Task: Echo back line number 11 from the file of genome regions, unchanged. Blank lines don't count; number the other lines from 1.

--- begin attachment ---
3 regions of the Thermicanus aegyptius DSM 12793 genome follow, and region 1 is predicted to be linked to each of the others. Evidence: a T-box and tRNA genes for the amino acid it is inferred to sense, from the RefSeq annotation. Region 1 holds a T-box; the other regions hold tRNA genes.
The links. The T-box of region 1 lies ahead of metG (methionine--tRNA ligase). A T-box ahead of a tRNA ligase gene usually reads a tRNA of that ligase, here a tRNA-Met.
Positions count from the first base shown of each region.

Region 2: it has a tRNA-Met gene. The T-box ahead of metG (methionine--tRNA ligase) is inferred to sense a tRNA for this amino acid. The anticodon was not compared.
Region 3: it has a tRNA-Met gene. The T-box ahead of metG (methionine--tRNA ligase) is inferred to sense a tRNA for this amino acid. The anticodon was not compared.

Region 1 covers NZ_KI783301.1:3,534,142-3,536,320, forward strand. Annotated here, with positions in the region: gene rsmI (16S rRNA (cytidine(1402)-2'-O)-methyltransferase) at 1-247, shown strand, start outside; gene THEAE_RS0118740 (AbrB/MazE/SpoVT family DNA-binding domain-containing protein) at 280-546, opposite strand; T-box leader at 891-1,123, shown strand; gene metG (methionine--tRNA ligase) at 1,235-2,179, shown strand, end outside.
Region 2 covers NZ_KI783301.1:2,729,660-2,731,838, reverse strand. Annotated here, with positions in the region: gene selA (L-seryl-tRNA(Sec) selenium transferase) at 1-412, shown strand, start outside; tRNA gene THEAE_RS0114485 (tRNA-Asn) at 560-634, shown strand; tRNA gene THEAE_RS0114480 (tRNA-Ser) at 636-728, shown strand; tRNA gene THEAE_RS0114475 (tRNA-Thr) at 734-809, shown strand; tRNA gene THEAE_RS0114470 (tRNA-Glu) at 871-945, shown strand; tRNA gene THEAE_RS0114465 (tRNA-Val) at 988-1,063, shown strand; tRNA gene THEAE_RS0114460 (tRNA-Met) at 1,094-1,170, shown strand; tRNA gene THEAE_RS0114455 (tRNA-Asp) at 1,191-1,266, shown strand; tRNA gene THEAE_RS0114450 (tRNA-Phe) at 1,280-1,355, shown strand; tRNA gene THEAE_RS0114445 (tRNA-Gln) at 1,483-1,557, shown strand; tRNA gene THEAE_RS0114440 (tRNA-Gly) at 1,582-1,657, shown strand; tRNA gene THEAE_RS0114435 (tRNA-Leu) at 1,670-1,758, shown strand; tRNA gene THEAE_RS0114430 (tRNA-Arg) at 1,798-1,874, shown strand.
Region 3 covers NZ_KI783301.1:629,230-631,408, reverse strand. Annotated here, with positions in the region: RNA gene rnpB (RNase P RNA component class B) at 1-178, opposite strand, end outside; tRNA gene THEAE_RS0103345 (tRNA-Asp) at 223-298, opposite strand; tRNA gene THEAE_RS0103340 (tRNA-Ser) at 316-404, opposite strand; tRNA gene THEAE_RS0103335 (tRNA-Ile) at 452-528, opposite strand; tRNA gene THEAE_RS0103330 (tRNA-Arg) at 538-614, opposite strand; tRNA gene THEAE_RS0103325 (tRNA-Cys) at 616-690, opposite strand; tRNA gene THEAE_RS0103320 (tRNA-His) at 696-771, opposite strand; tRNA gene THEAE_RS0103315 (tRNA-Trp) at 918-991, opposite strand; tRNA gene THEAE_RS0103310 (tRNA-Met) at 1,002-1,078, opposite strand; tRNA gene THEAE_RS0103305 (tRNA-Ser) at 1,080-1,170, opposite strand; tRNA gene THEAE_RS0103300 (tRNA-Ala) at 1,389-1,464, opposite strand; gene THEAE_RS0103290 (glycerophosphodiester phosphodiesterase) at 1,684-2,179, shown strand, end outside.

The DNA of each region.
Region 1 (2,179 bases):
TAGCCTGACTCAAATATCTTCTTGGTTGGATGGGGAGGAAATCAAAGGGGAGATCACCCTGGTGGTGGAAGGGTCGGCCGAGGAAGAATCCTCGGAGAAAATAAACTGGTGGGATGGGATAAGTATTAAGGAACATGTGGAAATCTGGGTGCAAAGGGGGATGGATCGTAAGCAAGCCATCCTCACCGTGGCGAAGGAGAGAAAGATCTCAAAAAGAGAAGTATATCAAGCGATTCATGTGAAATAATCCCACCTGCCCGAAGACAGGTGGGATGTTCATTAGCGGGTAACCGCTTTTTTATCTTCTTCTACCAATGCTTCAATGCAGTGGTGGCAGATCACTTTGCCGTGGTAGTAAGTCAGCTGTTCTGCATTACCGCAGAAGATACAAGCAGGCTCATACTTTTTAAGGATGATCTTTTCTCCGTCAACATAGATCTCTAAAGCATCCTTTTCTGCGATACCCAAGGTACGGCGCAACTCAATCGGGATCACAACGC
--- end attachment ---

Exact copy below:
TAGCCTGACTCAAATATCTTCTTGGTTGGATGGGGAGGAAATCAAAGGGGAGATCACCCTGGTGGTGGAAGGGTCGGCCGAGGAAGAATCCTCGGAGAAAATAAACTGGTGGGATGGGATAAGTATTAAGGAACATGTGGAAATCTGGGTGCAAAGGGGGATGGATCGTAAGCAAGCCATCCTCACCGTGGCGAAGGAGAGAAAGATCTCAAAAAGAGAAGTATATCAAGCGATTCATGTGAAATAATCCCACCTGCCCGAAGACAGGTGGGATGTTCATTAGCGGGTAACCGCTTTTTTATCTTCTTCTACCAATGCTTCAATGCAGTGGTGGCAGATCACTTTGCCGTGGTAGTAAGTCAGCTGTTCTGCATTACCGCAGAAGATACAAGCAGGCTCATACTTTTTAAGGATGATCTTTTCTCCGTCAACATAGATCTCTAAAGCATCCTTTTCTGCGATACCCAAGGTACGGCGCAACTCAATCGGGATCACAACGC